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8 Natural Home Remedies for Cats With Dandruff

If you spot that your cat’s coat is covered with dandruff, it’s usually a sign that something isn’t quite right. As well as being a sign of an allergy, dandruff can also be an indicator of environmental stressors. It’s not only unsightly, but dandruff can also make your cat’s skin feel sore and uncomfortable.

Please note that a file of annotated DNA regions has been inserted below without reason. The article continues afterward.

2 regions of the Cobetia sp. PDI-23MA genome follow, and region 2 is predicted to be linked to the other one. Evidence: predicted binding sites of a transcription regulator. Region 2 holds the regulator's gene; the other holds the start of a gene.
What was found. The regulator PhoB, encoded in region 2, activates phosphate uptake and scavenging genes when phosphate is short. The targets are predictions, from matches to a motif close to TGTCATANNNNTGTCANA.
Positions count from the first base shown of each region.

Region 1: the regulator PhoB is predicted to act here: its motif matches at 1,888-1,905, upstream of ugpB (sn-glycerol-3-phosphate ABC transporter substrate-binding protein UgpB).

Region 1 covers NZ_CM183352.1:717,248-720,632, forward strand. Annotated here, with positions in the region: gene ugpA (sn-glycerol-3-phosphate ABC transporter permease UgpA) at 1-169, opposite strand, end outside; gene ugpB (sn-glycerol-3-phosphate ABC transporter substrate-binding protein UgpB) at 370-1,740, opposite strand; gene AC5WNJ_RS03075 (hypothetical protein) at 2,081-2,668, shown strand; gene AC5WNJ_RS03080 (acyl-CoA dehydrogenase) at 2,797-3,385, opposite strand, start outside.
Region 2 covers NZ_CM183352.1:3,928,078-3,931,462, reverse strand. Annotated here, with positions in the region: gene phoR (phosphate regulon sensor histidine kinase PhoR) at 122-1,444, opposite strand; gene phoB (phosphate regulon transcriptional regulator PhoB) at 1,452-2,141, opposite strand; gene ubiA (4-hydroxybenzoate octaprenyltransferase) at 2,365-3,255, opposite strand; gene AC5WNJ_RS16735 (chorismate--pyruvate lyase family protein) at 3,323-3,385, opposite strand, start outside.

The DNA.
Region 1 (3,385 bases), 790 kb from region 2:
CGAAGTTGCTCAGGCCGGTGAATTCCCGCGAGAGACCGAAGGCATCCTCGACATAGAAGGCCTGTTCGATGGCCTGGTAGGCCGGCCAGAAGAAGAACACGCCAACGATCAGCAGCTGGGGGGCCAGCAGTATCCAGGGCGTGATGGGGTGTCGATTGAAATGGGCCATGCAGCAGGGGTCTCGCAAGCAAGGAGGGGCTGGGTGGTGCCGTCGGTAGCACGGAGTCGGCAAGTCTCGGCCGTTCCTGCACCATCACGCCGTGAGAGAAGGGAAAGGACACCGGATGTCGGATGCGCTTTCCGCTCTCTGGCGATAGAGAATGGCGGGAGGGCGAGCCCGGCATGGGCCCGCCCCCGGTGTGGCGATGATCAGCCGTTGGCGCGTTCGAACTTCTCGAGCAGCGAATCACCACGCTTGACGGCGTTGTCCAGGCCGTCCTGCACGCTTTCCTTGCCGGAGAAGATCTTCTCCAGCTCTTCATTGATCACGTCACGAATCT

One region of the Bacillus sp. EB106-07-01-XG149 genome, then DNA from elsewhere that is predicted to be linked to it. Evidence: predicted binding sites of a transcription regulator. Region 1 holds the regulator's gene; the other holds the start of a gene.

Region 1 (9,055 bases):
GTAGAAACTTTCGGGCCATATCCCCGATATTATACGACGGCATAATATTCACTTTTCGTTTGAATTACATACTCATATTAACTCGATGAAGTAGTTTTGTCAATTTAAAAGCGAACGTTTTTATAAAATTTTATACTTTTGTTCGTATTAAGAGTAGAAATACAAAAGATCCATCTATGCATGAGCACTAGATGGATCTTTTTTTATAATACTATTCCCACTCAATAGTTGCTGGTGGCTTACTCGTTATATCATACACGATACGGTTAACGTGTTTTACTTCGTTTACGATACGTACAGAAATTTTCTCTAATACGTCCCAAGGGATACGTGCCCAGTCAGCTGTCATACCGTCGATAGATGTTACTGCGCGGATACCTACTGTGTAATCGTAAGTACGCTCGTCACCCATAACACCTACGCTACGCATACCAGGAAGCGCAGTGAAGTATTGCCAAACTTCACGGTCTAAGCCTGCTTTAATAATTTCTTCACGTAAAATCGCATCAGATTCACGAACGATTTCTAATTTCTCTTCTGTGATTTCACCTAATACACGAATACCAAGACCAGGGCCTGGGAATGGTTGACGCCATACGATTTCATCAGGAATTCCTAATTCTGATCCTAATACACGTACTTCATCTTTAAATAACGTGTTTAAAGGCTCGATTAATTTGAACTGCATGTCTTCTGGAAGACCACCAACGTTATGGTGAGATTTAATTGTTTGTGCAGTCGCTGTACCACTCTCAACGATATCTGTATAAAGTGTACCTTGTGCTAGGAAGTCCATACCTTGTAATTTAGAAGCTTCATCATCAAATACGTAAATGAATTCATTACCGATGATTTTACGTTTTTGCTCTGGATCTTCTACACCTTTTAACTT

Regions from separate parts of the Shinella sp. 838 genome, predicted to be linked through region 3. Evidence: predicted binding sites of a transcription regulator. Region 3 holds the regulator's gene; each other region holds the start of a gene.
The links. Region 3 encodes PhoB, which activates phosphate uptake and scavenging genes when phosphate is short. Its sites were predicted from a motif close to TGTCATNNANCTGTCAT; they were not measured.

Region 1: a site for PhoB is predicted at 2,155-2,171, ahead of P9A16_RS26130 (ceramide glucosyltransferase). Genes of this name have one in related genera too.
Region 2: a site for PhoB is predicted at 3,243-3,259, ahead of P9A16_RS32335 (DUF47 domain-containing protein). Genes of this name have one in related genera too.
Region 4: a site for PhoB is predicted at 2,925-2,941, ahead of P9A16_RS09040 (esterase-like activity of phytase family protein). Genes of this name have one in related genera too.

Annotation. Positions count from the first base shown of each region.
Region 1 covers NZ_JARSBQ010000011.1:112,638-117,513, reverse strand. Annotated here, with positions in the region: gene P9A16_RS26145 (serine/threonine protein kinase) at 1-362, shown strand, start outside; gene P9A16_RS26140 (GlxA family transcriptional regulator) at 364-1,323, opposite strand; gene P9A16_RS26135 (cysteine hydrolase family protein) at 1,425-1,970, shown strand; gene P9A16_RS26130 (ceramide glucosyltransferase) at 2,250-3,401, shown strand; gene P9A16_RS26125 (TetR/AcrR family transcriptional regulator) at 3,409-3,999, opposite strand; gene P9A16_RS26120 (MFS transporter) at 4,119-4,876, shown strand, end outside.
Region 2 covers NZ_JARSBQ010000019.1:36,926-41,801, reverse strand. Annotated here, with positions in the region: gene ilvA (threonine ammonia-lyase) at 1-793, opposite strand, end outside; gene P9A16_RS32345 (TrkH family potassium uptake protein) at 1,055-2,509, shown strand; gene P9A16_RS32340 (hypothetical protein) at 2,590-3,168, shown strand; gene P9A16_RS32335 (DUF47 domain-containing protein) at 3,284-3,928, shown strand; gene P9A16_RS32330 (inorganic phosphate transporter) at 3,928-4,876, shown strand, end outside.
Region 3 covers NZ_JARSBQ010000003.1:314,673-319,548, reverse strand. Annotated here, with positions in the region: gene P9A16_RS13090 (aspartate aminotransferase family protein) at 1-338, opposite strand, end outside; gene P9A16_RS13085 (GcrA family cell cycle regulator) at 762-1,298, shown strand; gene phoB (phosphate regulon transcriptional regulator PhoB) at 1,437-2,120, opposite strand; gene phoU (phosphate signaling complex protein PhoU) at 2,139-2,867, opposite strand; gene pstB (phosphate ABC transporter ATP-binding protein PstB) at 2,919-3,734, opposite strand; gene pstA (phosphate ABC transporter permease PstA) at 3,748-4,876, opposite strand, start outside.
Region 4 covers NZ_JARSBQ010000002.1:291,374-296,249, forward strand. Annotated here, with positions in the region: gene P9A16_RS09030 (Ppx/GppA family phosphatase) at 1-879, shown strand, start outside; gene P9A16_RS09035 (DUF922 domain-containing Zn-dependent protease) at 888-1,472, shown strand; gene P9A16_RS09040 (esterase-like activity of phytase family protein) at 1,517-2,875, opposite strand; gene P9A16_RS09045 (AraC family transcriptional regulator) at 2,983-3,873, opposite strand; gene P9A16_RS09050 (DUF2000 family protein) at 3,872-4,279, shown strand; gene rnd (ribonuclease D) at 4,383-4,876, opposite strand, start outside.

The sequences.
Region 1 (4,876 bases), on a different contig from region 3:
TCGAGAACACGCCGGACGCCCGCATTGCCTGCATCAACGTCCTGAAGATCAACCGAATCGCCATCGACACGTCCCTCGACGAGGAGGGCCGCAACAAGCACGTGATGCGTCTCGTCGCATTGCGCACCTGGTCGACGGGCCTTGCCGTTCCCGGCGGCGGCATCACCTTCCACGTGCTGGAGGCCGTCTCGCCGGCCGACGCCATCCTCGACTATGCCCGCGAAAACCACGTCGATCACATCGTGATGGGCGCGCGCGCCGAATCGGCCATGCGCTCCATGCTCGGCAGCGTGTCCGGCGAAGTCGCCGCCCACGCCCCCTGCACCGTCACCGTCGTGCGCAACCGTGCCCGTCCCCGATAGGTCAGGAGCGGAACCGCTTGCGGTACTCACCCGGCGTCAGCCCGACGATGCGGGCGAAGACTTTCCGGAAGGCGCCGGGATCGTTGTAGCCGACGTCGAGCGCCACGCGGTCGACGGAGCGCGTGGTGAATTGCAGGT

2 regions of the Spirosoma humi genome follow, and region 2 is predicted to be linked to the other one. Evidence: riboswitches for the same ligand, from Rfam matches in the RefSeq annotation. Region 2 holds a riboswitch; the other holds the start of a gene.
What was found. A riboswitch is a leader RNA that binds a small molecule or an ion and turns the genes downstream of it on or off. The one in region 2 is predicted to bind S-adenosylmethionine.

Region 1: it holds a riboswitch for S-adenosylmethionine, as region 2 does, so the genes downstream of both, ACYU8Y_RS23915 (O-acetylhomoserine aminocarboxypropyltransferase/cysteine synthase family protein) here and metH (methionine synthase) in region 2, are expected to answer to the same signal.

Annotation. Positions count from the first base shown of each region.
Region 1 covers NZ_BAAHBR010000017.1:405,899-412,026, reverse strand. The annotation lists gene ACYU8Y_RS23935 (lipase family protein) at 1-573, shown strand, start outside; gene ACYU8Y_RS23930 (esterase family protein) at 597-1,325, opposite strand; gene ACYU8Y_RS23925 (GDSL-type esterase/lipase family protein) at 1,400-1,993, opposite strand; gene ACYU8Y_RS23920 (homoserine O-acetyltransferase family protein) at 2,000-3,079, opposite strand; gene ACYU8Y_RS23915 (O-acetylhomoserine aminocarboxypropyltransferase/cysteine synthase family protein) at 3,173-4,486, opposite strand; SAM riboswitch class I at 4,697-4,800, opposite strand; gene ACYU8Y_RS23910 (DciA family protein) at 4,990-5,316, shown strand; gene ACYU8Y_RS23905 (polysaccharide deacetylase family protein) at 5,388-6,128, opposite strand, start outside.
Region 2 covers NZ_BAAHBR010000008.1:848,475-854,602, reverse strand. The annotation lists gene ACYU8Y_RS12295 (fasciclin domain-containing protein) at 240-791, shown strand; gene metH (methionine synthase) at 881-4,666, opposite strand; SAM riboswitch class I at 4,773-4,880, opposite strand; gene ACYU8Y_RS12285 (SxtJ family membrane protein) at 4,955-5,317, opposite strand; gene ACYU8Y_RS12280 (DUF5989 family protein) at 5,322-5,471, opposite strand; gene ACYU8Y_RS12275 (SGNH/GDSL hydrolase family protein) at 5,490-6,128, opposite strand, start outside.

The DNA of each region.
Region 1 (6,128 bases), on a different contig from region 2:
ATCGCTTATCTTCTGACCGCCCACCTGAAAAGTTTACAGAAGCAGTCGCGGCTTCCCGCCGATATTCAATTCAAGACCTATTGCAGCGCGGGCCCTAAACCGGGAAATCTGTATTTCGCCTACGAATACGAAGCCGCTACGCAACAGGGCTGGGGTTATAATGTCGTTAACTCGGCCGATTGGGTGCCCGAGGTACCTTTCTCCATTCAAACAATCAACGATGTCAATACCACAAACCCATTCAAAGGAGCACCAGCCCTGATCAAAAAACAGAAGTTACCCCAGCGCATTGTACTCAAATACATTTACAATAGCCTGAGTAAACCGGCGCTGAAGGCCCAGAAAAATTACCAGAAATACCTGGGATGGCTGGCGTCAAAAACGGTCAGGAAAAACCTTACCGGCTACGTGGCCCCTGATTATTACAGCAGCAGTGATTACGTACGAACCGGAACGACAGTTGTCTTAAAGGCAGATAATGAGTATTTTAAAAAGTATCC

Figuring out what’s causing your cat’s dandruff is essential. Sometimes, you can solve the problem at home; other times, you may need to bring in your veterinarian as well. Either way, treating your cat’s dandruff will make them feel more comfortable and happier.

We’ve rounded up eight natural home remedies that you can try to see if they help relieve your cat of this scratchy issue. cat face divider 2

1. Bathe your cat